On "Antiques Roadshow," a woman brought in her great-great-great uncle's letter from a very famous historical figure -- maybe you've heard of him: "He was nominated to a commission by Abraham Lincoln to abolish slavery in the city of Washington, D.C," she explained.
The appraiser replied, "Right, and it comes just before the emancipation proclamation. This is April 1862."
And although the letter was worth an insane amount of money, $50-$75,000 to be exact, the woman appeared to go into shock, because she didn't have much of a reaction. Awkward.
As the 16th president of the United States, Lincoln is cited as a hero from the Civil War era. However, he admitted in a response letter that's now archived in the Library of Congress, if he could "save the Union without freeing any slave [he] would [have done] it." Yikes.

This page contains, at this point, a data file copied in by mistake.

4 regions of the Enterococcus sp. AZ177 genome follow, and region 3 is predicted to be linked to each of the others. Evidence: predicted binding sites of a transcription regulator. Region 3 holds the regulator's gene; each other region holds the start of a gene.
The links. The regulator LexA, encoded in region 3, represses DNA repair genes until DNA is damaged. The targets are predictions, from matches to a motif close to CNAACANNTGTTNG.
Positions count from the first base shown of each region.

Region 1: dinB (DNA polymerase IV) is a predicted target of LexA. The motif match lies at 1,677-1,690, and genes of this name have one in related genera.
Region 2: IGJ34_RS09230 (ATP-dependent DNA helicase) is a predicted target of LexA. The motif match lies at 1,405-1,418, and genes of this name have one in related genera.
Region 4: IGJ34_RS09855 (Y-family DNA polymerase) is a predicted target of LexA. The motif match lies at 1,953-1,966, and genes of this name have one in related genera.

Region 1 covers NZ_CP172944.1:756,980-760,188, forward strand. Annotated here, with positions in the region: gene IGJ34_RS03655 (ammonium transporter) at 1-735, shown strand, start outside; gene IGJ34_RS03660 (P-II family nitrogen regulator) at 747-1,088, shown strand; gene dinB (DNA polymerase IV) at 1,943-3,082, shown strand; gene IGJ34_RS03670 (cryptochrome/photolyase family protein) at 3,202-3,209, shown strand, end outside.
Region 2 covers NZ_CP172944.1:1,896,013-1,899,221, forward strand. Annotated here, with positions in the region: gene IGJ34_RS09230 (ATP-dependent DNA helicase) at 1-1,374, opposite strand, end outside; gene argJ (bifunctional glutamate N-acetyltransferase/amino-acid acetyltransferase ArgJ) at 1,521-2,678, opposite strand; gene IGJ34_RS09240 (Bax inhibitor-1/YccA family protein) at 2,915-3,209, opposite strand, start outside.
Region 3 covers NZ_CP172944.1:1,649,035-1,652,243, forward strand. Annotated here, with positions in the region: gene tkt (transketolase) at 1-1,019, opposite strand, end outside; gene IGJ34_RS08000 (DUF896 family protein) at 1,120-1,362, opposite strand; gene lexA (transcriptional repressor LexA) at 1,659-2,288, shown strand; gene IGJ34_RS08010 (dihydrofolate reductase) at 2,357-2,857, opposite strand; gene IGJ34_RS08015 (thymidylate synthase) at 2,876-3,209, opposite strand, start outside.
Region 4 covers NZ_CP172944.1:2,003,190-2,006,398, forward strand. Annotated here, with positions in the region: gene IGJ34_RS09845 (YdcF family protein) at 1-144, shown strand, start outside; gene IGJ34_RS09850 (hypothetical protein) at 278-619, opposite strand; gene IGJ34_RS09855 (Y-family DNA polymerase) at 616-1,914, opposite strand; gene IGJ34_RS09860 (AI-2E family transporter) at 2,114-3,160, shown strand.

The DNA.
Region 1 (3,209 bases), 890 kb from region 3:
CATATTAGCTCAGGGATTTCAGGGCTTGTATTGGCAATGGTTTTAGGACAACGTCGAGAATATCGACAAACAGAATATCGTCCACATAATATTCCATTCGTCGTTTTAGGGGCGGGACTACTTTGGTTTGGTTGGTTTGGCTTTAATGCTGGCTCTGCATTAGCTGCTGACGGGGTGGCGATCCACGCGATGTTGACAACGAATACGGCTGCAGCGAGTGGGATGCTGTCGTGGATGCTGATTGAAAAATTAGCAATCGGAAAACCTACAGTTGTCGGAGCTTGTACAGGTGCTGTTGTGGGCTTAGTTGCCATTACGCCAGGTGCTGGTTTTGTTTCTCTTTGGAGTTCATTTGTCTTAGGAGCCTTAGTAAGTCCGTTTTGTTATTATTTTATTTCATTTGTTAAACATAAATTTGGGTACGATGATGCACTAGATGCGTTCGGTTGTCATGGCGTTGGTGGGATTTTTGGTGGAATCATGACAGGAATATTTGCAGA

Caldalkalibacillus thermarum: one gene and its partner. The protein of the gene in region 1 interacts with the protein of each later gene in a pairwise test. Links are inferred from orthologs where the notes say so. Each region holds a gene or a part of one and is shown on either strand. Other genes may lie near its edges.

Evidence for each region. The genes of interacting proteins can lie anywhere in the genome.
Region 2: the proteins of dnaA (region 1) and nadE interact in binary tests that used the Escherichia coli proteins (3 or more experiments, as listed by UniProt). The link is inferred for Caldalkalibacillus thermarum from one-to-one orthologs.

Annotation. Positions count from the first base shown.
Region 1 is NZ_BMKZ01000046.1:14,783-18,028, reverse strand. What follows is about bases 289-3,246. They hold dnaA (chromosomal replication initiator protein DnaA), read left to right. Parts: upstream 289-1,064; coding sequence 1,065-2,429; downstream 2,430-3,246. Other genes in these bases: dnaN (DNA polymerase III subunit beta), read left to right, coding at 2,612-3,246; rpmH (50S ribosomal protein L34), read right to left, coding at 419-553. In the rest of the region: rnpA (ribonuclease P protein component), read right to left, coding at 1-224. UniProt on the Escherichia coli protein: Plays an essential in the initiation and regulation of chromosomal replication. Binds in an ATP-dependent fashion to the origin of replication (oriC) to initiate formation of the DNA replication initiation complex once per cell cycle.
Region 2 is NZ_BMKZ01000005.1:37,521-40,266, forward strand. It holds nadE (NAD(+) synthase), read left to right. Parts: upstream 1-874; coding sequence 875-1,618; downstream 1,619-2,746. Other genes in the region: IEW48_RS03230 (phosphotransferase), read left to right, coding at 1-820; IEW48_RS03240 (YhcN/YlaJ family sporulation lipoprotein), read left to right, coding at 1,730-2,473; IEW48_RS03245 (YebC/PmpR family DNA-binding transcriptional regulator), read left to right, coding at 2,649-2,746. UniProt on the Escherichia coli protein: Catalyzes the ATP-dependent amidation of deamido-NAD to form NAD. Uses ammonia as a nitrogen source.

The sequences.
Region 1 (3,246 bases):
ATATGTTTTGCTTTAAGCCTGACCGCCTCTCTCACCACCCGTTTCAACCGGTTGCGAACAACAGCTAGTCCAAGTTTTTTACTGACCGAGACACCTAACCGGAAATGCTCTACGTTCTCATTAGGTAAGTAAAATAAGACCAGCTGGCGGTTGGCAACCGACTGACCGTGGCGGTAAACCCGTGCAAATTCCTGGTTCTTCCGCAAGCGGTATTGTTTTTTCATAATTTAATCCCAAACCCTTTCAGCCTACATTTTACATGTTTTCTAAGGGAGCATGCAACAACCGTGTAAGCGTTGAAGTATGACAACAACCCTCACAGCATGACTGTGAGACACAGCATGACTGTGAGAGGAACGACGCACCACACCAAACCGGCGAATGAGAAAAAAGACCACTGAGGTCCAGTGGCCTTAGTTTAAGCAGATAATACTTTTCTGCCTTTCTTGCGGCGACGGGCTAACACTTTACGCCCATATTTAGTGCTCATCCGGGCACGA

But it seems this woman might have been shortchanged on her appraisal. According to the Raab Collection, there are historical documents and letters signed by President Lincoln that are valued at nearly one million dollars.
However, there are other letters that are valued closer to $20,000, according to Sotheby's, so it's difficult to pinpoint why exactly the appraiser came up with the $50-$75,000 price tag.
More on AOL:
Man sues Sotheby's over Caravaggio controversy
McDonald's cup sizes around the world
Diamond-studded Halloween costume costs $1.6 million